In the d-dimensional space, t is the iteration number, υi,d(t) is the velocity of particle i at iteration t, υi,d(t + 1) is the velocity of particle i at iteration t + 1, xi,d(t) is the position of particle i at iteration t, xi,d(t + 1) is the position of particle t at iteration t + 1, ω is the inertia weight. c1 is the cognition learning factor, c2 is the social learning factor, r1 and r2 are random numbers that are uniformly distributed in [0,1], pbest is the particle best position for the individual variable of particle i, gbest is the global best position variable of the particle swarm.
The initial position and velocity of each particle are randomly generated and will be updated based on the Equations (9) and (10) until a satisfactory solution is found. In the PSO algorithm, a single particle moves to its pbest and gbest, each particle’s movement generates a fast convergence, thus the PSO algorithm converges rapidly. However, the fast convergence also makes the update of each particle depend too much on its pbest and gbest, which makes the algorithm fall into local optima and easily converge prematurely. Therefore, in this paper, an improved PSO algorithm (NAPSO) is used to optimize the parameters of SVM.

3.2. NAPSO

The NAPSO algorithm is an improved PSO algorithm based on the methods of natural selection and simulated annealing. In the NAPSO algorithm, the simulated annealing mechanism is used to improve the ability of the algorithm to jump out of a local optimum trap, while the natural selection method is employed to accelerate the rate of convergence.
The NAPSO algorithm starts with a set of random velocities and positions. Before the iteration, each particle’s personal best position and global best position are calculated by the fitness function. Each particles update its velocity and position by Equations (9) and (10) at each iteration.
After updating a particle’s speed, position l and fitness value f′, the particle moves to a random position l 1 in its neighborhood and computes its new fitness value f 1 . The movement formula is expressed as follows:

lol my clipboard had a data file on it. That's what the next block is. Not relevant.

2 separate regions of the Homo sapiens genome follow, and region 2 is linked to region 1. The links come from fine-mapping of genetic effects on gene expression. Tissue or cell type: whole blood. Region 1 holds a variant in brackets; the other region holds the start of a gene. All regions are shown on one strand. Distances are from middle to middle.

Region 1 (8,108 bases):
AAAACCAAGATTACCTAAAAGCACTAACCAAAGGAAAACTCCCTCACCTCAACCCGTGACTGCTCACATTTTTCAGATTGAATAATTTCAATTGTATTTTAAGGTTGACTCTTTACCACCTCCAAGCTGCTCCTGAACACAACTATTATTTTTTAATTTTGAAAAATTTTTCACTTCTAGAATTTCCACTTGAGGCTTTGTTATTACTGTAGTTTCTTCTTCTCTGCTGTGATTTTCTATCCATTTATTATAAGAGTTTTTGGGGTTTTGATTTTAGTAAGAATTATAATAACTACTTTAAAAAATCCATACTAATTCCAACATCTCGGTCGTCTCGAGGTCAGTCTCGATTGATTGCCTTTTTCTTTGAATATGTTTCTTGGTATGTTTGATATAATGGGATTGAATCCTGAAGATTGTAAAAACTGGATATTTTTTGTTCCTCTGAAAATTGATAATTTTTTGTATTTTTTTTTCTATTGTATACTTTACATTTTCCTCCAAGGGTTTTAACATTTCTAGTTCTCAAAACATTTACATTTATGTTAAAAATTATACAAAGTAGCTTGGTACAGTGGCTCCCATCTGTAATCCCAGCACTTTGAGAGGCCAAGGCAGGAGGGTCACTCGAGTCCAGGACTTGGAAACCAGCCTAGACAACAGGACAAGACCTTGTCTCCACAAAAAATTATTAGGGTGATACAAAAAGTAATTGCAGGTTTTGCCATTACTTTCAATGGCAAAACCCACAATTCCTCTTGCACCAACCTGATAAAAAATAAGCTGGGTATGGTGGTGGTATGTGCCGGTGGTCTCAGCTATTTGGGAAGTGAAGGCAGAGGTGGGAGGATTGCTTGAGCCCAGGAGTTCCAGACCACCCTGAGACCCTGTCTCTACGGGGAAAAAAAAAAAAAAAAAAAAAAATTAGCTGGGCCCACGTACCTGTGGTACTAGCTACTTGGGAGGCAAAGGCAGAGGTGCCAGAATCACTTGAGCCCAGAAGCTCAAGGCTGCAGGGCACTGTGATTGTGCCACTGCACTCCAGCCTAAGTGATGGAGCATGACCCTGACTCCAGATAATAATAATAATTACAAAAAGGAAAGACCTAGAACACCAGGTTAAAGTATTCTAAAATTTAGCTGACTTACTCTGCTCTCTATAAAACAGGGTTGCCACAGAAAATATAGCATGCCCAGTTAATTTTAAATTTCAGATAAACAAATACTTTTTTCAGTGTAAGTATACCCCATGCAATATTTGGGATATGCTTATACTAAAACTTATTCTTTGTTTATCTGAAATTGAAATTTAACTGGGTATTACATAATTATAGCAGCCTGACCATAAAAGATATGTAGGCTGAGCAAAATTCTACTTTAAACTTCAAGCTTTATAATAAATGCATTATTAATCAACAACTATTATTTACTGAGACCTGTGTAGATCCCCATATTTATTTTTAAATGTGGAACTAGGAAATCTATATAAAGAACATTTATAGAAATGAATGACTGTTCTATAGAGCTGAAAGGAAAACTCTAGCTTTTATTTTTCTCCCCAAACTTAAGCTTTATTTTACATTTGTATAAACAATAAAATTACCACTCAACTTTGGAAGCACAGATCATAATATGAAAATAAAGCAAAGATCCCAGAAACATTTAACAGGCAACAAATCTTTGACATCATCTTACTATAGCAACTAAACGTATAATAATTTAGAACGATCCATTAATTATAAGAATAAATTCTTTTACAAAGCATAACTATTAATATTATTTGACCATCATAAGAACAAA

l 1 = l + r 3 × [ v m a x v m i n ] × r 1
where r3 is the normally distribution random numbers of d-dimension that are distributed in [0,1], υmax is the maximum value of the velocity, and υmin is the minimum value of the velocity.
When f 1 > g b e s t , we keep the position l. When f 1 < g b e s t , if f 1 > f , use the new position l 1 to replace the position l by the simulated annealing operation, where the operation of simulated annealing is expressed as follows:
l = { l i f   exp ( ( 1 ) × ( f 1 f ) / T > r 4 ) l 1 i f   exp ( ( 1 ) × ( f 1 f ) / T < = r 4 ) }
where r4 is a random number that is uniformly distributed in [0,1], T is the simulated annealing temperature.
Each particle uses the simulated annealing operation to determine whether to accept the new position, and then updates the particle’s pbest and gbest by its position. The simulated annealing operation can significantly enhance the ability of the algorithm to jump out of the local optimum trap. At the end of each iteration, all particles have been ranked by their fitness values, from best to worst, and using the better half to replace the other half. In this way, the stronger adaptability particles are saved. Finally, the NAPSO algorithm is terminated by the satisfaction of a termination criterion.
The pseudo code of the NAPSO algorithm is presented as the Algorithm 1.
Algorithm 1: NAPSO
Input ω, c1, c2, T
Output gbest
Initialization: x, pbest, gbest
while t < maximum number of iterations and gbest > minimum fitness do
  for each particle do
    update the velocity v, position l , and fitness f
    find a new position l 1 in the neighborhood and calculate its fitness value f 1
    if1 ( f 1 < gbest) then
      if2 ( f 1 f < 0 ) then
        accept the new position l 1
      else if2
        accept the new position l 1 by the simulated annealing operation
      end if2
    else if1
      accept the old position l
    end if1
    update the pbest, gbest and Simulated temperature T
  end for
  rank all particles by their fitness value, use the better half to replace the other half.
  t = t + 1
end while
return the gbest
The simulated annealing operation will slow the rate of convergence, thus increasing the convergence time. The natural selection operation will reduce the diversity of samples. However, these two operations can compensate for each other, as the simulated annealing operation can increase sample diversity, and the natural selection operation can speed up the convergence rate. These two operations are used to both ensure the convergence rate of the algorithm and guarantee that the ability of the algorithm to jump out of the local optimal trap can be enhanced.